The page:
Photo of Manu Taneja, General Electric and Saurabh Gupta, Citi.
The solution delivered for GE resulted in a multi-tier liquidity structure for USD and KRW that enable true end-of-day entity level cash concentration. This in turn delivered funding efficiency between multiple entities on pre-defined priorities and conditions. This bespoke structure caters to GE’s operational needs in Korea, resulting in some impressive benefits.
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Director, Banking & Liquidity Leader, APAC
Operating in approximately 175 countries, General Electric (GE) is a diversified American industrial company with businesses across power, healthcare, aviation and oil and gas.
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Tax and ‘regtech’ liquidity solution for USD and KRW in South Korea
Having previously addressed the liberal markets and currencies across the APAC region, General Electric’s (GE) attention turned to the more restricted markets in 2017; its efforts focusing on Vietnam, India, Korea, Malaysia and the Philippines.
GE’s Korean operations are one of the largest in the region, with a top line of US$1.1bn. Its current liquidity solution was sub-optimal to support the growing needs of the business.
Legal entity level working capital – though the overall country level position is long, there are working capital gaps between individual entities that lead to short positions and related cost inefficiencies.
Korean regulations – on inter-company lending and borrowing are highly restricted and cost prohibitive, with a local rate of 4.6% for any intercompany transfers. Furthermore, local rules restrict overdrafts in onshore foreign currency accounts.
Cash flow forecasting and sub-optimal yield – liquidity is spread across multiple legal entities and mostly untapped for internal working capital. This severely affects treasury’s ability to forecast, leading to large buffers which discouraged short tenor investments.
GE and Citi collaborated on a first-ever tax efficient structure in Korea. The components resulted in a multi-tier liquidity structure for USD and KRW that enabled true end-of-day entity level cash concentration. This in turn delivered funding efficiency between multiple entities on pre-defined priorities and conditions. This bespoke structure caters to GE’s operational needs in Korea. This redefined cash pooling possibilities in a market like Korea, compliant with local regulations and optimal liquidity efficiency.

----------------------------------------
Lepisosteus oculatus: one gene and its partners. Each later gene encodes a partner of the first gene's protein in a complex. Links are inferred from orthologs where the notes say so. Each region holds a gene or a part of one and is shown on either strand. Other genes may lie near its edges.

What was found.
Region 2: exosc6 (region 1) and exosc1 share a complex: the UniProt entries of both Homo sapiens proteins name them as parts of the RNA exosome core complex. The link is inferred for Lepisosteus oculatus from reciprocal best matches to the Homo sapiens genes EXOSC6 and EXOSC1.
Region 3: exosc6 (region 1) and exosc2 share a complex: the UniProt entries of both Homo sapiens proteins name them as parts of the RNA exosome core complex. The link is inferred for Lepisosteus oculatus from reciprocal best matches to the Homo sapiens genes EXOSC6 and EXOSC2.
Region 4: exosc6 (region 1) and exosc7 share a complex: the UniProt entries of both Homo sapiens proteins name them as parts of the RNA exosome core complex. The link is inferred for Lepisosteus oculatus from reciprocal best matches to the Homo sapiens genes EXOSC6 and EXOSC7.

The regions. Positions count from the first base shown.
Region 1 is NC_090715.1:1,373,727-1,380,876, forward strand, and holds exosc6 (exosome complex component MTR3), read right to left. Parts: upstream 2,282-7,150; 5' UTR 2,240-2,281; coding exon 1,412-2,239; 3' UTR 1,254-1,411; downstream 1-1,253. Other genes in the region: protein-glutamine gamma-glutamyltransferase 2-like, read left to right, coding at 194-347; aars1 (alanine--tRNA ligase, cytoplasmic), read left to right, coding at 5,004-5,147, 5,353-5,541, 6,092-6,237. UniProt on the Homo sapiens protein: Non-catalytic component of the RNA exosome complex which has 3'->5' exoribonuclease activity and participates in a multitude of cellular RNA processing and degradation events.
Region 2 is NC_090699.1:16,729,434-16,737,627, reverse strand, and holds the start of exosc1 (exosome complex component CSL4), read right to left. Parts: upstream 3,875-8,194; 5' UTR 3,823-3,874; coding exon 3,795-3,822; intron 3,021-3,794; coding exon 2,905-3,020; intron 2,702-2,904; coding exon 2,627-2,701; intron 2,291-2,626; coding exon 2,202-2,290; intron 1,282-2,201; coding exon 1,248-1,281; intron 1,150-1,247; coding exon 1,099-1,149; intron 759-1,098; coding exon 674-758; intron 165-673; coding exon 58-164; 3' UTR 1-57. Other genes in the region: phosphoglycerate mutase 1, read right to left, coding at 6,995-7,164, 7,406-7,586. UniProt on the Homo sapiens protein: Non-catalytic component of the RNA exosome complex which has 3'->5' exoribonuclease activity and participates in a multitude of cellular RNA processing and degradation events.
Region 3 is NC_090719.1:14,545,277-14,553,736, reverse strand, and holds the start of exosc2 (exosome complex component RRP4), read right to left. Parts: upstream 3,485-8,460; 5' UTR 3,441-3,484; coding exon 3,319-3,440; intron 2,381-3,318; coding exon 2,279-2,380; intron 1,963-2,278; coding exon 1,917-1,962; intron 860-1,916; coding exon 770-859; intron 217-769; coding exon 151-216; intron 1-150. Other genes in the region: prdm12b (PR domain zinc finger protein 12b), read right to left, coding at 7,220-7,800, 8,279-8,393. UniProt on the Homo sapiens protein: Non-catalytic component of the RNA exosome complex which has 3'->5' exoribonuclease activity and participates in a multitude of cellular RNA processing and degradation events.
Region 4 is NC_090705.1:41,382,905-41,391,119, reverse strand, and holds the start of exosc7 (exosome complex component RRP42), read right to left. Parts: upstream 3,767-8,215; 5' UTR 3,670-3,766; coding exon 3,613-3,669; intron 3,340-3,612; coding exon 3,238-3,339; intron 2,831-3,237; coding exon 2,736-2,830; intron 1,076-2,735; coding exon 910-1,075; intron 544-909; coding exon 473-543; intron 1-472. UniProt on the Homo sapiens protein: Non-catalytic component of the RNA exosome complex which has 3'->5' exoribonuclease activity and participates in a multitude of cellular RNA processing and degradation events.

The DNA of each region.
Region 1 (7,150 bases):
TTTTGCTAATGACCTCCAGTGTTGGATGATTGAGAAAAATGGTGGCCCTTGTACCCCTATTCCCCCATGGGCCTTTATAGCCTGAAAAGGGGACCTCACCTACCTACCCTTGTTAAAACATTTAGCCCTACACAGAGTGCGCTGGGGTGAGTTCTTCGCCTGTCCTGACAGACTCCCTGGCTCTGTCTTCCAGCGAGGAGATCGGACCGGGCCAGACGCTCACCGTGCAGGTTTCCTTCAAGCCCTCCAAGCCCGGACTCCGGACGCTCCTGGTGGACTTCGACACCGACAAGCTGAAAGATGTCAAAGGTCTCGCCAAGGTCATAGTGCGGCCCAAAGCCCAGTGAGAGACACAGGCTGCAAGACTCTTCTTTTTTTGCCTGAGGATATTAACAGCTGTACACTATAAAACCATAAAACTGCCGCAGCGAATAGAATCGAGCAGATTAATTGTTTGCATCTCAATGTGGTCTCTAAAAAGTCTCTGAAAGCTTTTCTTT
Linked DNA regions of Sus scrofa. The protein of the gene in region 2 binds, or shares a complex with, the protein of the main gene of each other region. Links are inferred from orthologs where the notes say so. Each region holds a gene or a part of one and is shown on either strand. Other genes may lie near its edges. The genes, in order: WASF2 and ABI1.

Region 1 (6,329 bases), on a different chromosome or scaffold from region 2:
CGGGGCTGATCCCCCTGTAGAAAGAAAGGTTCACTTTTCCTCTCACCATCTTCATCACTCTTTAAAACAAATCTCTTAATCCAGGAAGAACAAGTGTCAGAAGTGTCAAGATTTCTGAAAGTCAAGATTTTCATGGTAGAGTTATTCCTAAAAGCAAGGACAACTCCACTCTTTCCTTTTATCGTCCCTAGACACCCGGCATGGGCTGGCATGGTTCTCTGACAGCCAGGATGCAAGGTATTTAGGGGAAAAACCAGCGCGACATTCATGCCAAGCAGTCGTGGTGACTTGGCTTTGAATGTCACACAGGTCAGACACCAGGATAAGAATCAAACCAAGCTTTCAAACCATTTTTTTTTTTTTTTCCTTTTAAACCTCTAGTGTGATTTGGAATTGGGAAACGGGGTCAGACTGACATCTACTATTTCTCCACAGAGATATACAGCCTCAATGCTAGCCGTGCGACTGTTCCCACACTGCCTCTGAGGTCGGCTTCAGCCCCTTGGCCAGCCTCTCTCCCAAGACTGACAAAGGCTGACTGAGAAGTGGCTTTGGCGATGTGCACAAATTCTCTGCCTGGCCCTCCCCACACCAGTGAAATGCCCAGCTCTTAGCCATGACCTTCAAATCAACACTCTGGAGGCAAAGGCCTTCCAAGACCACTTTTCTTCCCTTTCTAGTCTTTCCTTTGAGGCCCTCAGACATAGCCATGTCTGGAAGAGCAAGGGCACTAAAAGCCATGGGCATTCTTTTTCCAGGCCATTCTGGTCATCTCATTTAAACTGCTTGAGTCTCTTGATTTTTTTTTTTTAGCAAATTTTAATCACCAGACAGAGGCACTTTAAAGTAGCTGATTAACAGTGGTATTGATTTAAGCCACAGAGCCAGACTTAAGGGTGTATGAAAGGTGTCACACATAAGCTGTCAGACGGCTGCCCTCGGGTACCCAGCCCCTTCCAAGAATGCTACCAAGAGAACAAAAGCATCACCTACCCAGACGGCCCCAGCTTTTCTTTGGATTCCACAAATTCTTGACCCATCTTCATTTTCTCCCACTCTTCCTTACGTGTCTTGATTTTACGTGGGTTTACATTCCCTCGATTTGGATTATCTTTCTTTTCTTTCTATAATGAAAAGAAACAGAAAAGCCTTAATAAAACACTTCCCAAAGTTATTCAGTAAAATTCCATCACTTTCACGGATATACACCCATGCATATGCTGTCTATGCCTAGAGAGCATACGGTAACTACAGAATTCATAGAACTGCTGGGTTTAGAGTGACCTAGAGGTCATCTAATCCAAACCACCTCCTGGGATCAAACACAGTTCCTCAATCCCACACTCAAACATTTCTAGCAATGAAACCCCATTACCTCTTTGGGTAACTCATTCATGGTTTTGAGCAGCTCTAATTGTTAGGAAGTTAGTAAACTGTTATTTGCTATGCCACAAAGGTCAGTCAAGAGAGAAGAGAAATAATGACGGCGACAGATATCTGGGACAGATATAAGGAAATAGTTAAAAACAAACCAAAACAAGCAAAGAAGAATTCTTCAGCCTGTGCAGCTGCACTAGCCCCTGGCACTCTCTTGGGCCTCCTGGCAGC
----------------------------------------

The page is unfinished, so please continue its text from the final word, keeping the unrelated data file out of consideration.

GE account structures enabled funding for negative positions only, to avoid any inter-company lending cost on positive positions when balances are co-mingled. Thus, sweeps are set up only on a needs basis from header to sub, funding only those sub-accounts that are in a negative position at end-of-day. If a sub-account is positive at end-of-day, funds are kept in its own account.
If the header and the direct participant is net negative, then it triggers a sweep in an order of priority to be set up (as per the cash positions) with other participants in a pre-defined ranking order.
This cycle repeats itself, until the header is net positive, to ensure funding for each subsidiary account.
Similar to the KRW solution, the structure is need-based from header to participants. (Note – overdraft is not allowed as per local regulations.)
The solution involved an automated earmarking of funds across participant accounts on a real-time intraday basis for facilitating the fund flows. This was an innovative virtual solution, which allowed real-time liquidity sharing without creating inter-company positions.
Best practice and innovation
GE treasury has demonstrated market leadership by being the first MNC to deliver a solution of this nature and scale. The art in stitching multiple components of cash pools and layering it up with tax efficient sweeps compliant with local restrictions on intercompany lending and overdrafts, set a new paradigm in liquidity management. This has been a need for large MNCs operating in Korea.
KRW pool covered nine entities. The pool consolidation resolved working capital mismatches, resulting in cost savings of KRW equivalent to US$2.4m annually.
USD pool covered seven entities. The pool consolidation resolved working capital mismatches, resulting in cost savings of US$2m.
Improved cash flow forecasting.
Minimised intercompany positions.
“It was a great combination of managing regulations driven by technological innovation, akin to “regtech”. Our structure allowed liquidity management of in-country cash and has ensured discipline in using funds by pre-defined borrowing limits and ranking order by entity, in accordance with our policies”, concludes Manu Taneja, Director, Banking & Liquidity Leader, APAC.